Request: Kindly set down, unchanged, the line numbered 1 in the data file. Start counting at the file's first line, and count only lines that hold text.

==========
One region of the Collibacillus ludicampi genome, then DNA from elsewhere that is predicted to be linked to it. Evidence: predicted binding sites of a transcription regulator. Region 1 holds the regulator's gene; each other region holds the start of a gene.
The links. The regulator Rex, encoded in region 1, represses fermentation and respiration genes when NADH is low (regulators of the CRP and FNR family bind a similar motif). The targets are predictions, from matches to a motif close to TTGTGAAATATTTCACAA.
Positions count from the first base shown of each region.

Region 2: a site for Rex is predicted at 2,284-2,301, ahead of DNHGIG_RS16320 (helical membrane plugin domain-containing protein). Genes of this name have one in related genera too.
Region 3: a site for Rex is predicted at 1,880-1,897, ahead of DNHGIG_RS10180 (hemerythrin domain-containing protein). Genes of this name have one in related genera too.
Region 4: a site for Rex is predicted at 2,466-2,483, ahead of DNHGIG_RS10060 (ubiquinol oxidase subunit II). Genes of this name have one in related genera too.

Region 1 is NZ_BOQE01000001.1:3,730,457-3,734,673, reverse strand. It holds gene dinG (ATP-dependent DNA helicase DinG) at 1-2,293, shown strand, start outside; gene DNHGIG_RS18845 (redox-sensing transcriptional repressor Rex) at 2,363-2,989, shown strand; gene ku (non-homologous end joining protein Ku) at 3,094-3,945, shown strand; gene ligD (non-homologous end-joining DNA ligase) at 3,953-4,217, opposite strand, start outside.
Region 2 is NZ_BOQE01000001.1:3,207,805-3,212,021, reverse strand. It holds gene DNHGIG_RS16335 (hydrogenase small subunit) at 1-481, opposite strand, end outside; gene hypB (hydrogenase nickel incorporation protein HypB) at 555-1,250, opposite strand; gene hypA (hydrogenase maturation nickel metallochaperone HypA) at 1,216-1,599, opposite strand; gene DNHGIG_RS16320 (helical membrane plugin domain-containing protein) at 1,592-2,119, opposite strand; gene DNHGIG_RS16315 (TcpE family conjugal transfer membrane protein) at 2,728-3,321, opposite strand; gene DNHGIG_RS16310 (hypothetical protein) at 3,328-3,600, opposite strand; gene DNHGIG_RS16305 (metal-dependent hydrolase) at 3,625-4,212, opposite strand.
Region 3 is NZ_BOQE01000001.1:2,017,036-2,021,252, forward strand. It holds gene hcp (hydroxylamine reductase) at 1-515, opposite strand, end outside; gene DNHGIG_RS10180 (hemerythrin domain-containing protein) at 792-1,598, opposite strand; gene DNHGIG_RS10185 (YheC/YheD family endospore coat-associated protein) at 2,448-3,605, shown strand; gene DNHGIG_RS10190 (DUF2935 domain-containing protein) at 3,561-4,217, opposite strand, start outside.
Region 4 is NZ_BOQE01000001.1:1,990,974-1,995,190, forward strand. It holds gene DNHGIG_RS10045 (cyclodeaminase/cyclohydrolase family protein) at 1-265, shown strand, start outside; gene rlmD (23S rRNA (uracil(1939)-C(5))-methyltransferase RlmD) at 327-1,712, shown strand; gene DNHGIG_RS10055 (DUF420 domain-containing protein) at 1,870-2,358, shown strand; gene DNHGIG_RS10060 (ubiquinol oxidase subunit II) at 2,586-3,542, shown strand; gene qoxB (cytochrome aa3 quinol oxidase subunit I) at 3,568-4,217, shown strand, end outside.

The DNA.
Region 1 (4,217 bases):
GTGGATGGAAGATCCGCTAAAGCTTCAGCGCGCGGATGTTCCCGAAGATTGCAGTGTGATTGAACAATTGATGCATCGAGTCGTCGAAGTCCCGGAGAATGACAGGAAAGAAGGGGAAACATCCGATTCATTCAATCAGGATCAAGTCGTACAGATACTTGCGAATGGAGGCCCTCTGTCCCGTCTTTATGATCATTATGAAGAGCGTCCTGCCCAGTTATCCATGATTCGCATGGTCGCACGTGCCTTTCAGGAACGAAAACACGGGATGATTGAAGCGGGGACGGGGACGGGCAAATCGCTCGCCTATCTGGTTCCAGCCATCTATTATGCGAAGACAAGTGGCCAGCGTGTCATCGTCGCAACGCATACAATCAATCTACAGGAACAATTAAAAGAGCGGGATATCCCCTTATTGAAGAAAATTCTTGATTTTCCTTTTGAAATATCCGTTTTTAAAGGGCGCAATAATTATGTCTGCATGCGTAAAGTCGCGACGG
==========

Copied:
One region of the Collibacillus ludicampi genome, then DNA from elsewhere that is predicted to be linked to it. Evidence: predicted binding sites of a transcription regulator. Region 1 holds the regulator's gene; each other region holds the start of a gene.